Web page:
I used to think I loved the Christ-figure – those Gandalfs, Dumbledores, and Aslans. They are also seemingly omniscient, and willing to make the ultimate sacrifice for the good of everyone. They are good guys, and they often come back to explain their sacrifice, to commend others for their sacrifices, and to bring the whole thing together in a happy (ish) ending.

Gandalf (Sir Ian McKellen), Dumbledore, and Aslan

Gandalf (Sir Ian McKellen), Aslan, and Dumbledore

Was it just that I hadn’t yet been introduced to the anti Christ-figure (not the “anti Christ”-figure, I want to be clear about that – just the anti- “Christ figure”) that I didn’t realize how much more interesting these characters could be? I mean, I cheered when the deceased Gandalf the Grey came back as Gandalf the White, sure I did, but was it really so surprising?

The good guy is more predictable than the bad guy. And the Christ-figure is the most predictable at all. We pretty much know the life lesson we’re going to learn from those guys. Stand up for your friends. Do unto others. The only thing we have to fear is fear itself. Love conquers all. Do the right thing. Stand your ground in the face of evil. Don’t give up on good. It’s kindergarten stuff at its core, whether you’re facing down the White Witch or the cyber bully or He Who Must Not Be Named.

The bad guys – the anti Christ-figures – are infinitely more interesting. What BS crazy thing are they going to do today in the name of getting one rung higher on the power ladder. They wouldn’t possibly – no one could – OMG DID YOU SEE THAT??

I never had that reaction to Aslan allowing Jadis to shave and humiliate him, I’ll tell you that.

So today I’m singing the praises of the guy who’s in control, the guy pulling the strings behind the curtain, the guy looking out for numero uno, even when it means stepping all over numeros dos through ciento. Because he’s keeping things interesting. Let’s give that guy a round of applause. (Just as long as he stays on our TV screens, fictional, and far away.)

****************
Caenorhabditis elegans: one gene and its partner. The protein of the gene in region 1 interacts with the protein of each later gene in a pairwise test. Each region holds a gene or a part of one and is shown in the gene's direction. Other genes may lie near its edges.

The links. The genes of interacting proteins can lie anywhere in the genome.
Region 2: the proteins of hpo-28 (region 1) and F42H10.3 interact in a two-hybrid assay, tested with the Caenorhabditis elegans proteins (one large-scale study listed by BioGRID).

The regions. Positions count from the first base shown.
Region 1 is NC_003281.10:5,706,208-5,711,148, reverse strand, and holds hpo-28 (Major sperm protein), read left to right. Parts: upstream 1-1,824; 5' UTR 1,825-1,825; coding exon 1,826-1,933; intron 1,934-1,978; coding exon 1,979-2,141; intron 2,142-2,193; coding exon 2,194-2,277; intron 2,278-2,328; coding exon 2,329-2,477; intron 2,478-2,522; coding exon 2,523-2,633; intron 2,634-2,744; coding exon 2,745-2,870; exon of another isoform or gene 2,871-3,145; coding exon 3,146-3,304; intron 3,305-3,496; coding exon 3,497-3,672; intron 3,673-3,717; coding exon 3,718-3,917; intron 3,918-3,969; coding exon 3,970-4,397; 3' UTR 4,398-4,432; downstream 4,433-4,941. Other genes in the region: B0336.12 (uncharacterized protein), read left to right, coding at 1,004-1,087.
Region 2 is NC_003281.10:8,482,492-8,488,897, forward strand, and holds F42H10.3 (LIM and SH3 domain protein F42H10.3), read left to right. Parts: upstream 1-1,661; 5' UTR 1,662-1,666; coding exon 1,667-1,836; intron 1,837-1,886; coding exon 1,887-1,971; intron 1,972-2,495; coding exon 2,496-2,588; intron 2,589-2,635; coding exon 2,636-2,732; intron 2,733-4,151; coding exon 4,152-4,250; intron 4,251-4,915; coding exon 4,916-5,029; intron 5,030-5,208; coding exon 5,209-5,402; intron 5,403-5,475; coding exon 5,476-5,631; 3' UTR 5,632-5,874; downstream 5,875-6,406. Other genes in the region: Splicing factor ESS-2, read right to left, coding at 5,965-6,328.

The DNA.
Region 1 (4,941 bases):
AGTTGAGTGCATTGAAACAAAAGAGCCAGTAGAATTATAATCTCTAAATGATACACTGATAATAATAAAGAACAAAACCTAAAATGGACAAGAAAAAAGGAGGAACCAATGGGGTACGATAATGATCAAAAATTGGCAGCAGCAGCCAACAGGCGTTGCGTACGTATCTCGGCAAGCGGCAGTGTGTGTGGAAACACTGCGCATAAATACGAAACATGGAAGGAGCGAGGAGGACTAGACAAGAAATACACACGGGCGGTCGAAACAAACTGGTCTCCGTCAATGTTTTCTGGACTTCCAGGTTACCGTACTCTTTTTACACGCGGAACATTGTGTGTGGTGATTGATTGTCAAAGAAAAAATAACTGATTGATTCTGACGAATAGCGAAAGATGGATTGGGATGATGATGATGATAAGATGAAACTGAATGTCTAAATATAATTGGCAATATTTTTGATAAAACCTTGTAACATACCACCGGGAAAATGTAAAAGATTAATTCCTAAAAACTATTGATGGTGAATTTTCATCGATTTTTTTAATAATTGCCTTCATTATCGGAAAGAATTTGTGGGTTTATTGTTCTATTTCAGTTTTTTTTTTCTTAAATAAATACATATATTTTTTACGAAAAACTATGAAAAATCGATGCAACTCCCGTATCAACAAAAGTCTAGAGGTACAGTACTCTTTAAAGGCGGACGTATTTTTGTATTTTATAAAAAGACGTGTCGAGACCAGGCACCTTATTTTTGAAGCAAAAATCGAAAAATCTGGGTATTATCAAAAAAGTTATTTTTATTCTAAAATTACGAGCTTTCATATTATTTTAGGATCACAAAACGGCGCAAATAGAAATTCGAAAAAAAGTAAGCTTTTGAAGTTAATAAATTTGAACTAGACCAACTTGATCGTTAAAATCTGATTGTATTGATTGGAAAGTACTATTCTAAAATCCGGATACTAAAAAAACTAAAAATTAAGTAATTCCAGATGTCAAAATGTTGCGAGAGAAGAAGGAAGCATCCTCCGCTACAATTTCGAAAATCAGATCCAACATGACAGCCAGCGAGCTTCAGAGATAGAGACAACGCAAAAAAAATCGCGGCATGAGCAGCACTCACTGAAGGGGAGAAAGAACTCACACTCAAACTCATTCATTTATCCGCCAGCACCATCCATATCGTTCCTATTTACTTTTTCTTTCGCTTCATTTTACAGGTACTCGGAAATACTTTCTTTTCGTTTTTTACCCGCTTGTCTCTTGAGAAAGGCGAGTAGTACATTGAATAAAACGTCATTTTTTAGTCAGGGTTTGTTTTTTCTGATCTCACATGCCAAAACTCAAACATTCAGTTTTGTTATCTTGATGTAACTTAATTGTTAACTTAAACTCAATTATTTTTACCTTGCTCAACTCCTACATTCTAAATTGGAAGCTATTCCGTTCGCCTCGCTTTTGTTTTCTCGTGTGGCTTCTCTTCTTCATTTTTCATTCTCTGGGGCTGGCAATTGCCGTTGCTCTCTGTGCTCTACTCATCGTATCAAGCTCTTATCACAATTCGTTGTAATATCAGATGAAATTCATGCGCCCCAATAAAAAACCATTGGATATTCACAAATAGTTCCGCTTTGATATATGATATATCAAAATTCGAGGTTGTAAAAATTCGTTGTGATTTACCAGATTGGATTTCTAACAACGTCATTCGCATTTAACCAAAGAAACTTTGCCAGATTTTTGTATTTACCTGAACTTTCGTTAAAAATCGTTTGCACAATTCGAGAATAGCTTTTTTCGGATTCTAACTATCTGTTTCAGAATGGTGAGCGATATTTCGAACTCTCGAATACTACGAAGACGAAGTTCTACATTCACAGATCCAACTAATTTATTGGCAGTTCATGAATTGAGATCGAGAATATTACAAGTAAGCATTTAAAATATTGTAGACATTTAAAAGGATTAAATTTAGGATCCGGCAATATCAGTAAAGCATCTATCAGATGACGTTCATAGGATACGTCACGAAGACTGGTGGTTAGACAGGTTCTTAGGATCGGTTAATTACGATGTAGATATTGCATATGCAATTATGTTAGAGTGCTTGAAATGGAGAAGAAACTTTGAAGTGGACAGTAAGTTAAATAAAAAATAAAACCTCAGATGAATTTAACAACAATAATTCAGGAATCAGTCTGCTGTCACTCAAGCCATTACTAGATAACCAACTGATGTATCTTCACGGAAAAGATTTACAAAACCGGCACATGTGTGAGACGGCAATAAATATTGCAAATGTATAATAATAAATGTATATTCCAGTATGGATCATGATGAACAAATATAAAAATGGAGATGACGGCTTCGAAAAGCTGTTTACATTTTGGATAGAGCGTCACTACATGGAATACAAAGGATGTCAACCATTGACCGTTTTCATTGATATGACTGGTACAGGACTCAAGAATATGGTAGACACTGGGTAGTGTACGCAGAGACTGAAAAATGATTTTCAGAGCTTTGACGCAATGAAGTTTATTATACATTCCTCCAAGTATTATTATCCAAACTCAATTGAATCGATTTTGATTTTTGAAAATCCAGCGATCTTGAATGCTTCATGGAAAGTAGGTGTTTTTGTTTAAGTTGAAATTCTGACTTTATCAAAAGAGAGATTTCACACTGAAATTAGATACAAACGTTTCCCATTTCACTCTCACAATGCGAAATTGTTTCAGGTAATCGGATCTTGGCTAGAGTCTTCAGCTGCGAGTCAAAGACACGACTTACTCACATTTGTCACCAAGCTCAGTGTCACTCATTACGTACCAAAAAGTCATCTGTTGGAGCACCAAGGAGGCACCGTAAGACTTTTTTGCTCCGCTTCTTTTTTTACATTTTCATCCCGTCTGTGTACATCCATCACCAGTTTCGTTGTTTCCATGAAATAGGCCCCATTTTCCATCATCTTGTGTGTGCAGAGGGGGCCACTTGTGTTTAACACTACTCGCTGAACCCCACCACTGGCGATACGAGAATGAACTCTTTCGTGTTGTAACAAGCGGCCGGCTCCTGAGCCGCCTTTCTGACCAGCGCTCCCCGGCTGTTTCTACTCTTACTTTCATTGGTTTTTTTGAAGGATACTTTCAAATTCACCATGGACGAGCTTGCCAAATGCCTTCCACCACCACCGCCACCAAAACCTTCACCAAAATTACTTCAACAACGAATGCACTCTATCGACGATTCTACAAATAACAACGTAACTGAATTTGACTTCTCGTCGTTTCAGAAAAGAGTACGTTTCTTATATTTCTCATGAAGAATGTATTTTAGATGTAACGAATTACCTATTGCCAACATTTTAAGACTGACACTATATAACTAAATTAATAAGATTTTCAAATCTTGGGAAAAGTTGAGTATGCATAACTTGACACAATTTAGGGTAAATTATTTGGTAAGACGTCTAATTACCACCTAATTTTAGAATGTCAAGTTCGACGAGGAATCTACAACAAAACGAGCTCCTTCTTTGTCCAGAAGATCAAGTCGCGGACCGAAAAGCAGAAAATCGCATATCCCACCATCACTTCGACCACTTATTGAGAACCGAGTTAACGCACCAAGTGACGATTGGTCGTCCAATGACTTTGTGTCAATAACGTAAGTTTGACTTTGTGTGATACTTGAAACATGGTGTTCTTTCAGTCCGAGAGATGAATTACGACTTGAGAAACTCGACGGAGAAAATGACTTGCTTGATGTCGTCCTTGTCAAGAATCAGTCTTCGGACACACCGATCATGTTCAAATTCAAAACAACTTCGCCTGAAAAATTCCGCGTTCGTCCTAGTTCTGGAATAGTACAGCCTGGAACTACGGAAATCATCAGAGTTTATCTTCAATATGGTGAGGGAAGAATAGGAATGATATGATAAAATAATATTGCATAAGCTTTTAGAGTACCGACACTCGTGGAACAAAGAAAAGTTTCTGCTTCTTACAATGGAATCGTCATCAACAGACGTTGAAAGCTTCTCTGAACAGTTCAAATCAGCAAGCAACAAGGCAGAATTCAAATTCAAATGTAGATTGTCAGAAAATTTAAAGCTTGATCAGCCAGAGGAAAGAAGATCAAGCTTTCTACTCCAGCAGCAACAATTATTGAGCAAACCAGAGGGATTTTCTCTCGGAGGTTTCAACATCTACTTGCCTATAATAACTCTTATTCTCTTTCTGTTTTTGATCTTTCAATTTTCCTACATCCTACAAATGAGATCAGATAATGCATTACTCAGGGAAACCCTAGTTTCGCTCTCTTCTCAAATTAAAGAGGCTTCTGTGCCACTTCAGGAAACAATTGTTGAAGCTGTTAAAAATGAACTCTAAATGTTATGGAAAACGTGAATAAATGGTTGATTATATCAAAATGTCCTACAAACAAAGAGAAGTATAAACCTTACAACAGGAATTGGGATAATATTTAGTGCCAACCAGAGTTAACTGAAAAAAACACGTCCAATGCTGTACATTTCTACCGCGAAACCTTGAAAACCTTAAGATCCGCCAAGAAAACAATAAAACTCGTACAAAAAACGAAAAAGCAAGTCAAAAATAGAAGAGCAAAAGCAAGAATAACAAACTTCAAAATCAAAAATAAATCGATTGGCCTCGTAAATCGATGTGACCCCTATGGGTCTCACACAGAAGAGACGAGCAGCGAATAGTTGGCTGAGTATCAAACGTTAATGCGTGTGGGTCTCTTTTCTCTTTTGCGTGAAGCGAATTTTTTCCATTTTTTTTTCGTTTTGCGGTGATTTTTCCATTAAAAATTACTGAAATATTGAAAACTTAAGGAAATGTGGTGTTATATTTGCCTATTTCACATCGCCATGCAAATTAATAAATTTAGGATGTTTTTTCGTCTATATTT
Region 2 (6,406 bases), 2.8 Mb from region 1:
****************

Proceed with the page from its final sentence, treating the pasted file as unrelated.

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First day of daycare

This is a huge milestone. The moment we’ve been leading up to for (at least) the last year.

Some background: I went back to work (4 days a week) just before B turned 3 months old. And since then, he’s been watched primarily by Drew’s parents, which has been one of those things that we are afraid we are taking for granted, but we try to remember to be grateful every day. So let me just say on the record, I am so thankful for Drew’s parents for taking on the majority of weekday childcare, and also for my parents for making the trek down here so frequently to babysit.

I couldn’t imagine leaving B with a daycare provider when he was 3 months old. I know people do it, and I admire that, but we are lucky and didn’t have to. I’m so happy we had family who could watch him. As he got older, it was an issue of finding somewhere we could take him that we could trust and afford and where we would feel comfortable leaving our most precious possession. It also became harder, as the months went by, to give up our free family daycare.

But we knew that he would probably really like to be around other kids more often, and he could learn a lot from them. We’re always impressed with what our friends’ kids seem to pick up from daycare, and it seemed like we were kind of missing out on that. Our pediatrician has stressed the importance of playdates, especially since B isn’t in daycare, and we understand how important socialization is at this age.

A couple weeks ago, we met with a woman (we’ll call her Alicia) who does in-home daycare for 3s and under, and we really like her. She comes highly recommended by members of Drew’s family, which makes me feel good. She has 4 other kids right now, who come on various days of the week, although one is about to “graduate” to preschool. Another one is 6 months old. Two of the kids are just right around B’s age, and when we went to meet her, he had a great time playing with them.

We decided to do two days a week, and today is the first of those days. All morning I kept telling him how lucky he is, that he gets to go play with other kids today, and he’s going to have so much fun. I dropped him off at 8am, and he walked right into the house and then started running around the living room, climbing on the couch, and talking to the girl who was already there. He seemed happy and totally not shy. I passed off all of his stuff to Alicia, gave him hugs and kisses goodbye, and then she took both kids to go find some toys in the other room, and I left.